“Katie McGinty has profited from her trips through the revolving door between the public and private sectors while leaving a path of disaster in her wake. McGinty is a former government official who used her position to direct taxpayer funds to her future corporate employers. If Pennsylvanians couldn’t trust Katie McGinty in Harrisburg, how could we trust her in Washington?” — PA GOP Communications Director Megan Sweeney
McGinty’s environmental work hit from both sides in Pennsylvania
By Kevin Robillard
February 19, 2016
Katie McGinty’s Pennsylvania Senate campaign has many strengths – including endorsements from current and former Democratic governors.
One thing she can’t claim, though is “outsider” status, ahead of what’s shaping up to be an outsider election. And though McGinty’s environmental resume has been one of her key strengths, leading the League of Conservation Voters to endorse her, both Democrats and Republicans have started hammering her long record on energy in government and the private sector.
McGinty was an Al Gore staffer who helped push a clean water bill through a GOP-controlled Congress in the 1990s, and she supported alternative energy in Pennsylvania as the state environmental secretary. But her resume also includes what Republicans call trips through the “revolving door,” onto the boards of big energy companies. Meanwhile, Democrats are criticizing her for being too friendly toward fracking, a hot-button issue for Pennsylvania progressives.
“I’m the only candidate in this race who has dedicated their entire career to protecting the environment, taking on the climate change crisis, actually building a clean energy economy,” McGinty told POLITICO in an interview. “That’s my record. It’s a strong record. It’s a record that I’m proud of. I guess, in politics, people try to take down those things that are some of your strongest accomplishments.”
It’s a pattern across the Senate landscape. Democrats have recruited a number of candidates with experience in government or running for statewide office, and Republicans are trying to turn that around on them – as they’ve watched outsiders lead by Donald Trump rampage through their presidential primary.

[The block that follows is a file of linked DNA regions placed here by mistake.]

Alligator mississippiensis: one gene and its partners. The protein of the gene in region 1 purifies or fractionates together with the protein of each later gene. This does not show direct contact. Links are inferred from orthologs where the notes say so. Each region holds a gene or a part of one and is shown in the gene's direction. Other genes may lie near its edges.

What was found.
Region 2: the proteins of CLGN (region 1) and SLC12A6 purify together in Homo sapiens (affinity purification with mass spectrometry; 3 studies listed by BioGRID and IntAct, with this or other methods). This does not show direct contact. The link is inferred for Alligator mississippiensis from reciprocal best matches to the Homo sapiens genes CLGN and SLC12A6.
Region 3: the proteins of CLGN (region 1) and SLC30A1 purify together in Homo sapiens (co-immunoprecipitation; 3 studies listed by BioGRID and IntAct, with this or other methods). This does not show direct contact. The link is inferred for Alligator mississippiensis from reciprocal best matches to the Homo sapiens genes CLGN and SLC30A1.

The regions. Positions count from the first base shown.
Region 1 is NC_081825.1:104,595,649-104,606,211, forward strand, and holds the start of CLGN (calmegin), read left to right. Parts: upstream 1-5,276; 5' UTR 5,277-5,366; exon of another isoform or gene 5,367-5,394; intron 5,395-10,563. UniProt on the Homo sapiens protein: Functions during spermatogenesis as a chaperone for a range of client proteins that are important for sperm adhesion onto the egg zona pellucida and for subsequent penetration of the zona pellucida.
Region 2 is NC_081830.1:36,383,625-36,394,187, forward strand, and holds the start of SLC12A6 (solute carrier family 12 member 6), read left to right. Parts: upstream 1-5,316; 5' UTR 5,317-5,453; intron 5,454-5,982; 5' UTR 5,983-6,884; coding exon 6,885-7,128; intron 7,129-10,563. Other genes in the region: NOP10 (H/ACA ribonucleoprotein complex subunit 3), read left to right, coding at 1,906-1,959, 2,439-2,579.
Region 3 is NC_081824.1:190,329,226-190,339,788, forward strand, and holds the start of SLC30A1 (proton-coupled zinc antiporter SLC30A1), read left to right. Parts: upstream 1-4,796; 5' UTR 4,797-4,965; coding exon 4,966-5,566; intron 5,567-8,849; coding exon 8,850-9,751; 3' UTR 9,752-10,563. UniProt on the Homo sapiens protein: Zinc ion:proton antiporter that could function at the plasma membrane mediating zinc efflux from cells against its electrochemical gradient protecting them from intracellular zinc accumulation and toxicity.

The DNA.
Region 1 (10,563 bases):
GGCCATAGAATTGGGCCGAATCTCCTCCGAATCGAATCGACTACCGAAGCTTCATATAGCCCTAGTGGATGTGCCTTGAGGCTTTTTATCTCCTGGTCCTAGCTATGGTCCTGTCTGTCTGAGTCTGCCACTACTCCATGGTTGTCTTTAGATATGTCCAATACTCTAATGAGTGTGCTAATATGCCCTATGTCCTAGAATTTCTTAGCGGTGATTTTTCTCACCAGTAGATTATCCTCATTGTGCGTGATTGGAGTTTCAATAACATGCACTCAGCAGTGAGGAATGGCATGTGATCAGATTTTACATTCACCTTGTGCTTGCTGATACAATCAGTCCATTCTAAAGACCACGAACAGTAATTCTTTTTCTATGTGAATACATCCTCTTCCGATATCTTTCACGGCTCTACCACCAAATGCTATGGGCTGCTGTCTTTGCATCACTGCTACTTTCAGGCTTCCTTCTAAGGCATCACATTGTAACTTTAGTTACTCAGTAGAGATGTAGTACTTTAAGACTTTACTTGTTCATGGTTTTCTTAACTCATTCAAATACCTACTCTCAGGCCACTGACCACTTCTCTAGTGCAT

Already, Republicans have attacked Ohio Democrat Ted Strickland for both his time as governor of the state and his experience running the political arm of the liberal Center for American Progress. They’re hitting Wisconsin Democrat Russ Feingold on his old Senate record and for his time leading Progressives United, a PAC he founded to back liberal candidates.
McGinty faces a similar double-pronged set of attacks. The National Republican Senatorial Committee has already highlighted McGinty’s ties to the energy industry, releasing a web video featuring an actual revolving door. GOP Sen. Pat Toomey’s campaign released a web video on Thursday hitting McGinty for working for “notorious D.C. law firms” and “corporate special interests that receive millions in taxpayer benefits.”
The candidate insists voters will see her time at several environmental and energy firms in the private sector as an asset, not a drawback.
“When you talk to people about what they’re concerned about in Washington, people don’t like career politicians,” McGinty said. “And when I say I’ve spent my whole career protecting the environment, leading in creating wind energy jobs and solar energy jobs, and I’ve also run businesses and I’ve helped to grow businesses, I also bring a perspective of not drowning things in paperwork and not drowning things in red tape. … People think that’s an asset and a job qualification.”
The GOP points especially to McGinty’s time at NRG, the energy corporation she joined after serving as secretary for Pennsylvania’s Department of Environmental Protection. Three months before she left the job, she traveled to NRG’s headquarters in New Jersey for a meeting with the company’s board and CEO. Two months after she left state government, McGinty joined the same board. She stayed there until 2013, eventually earning more than $1 million in stock and cash payments. During her tenure on the board, the company expanded its investments in natural gas and wind and solar energy, something McGinty has said she encouraged.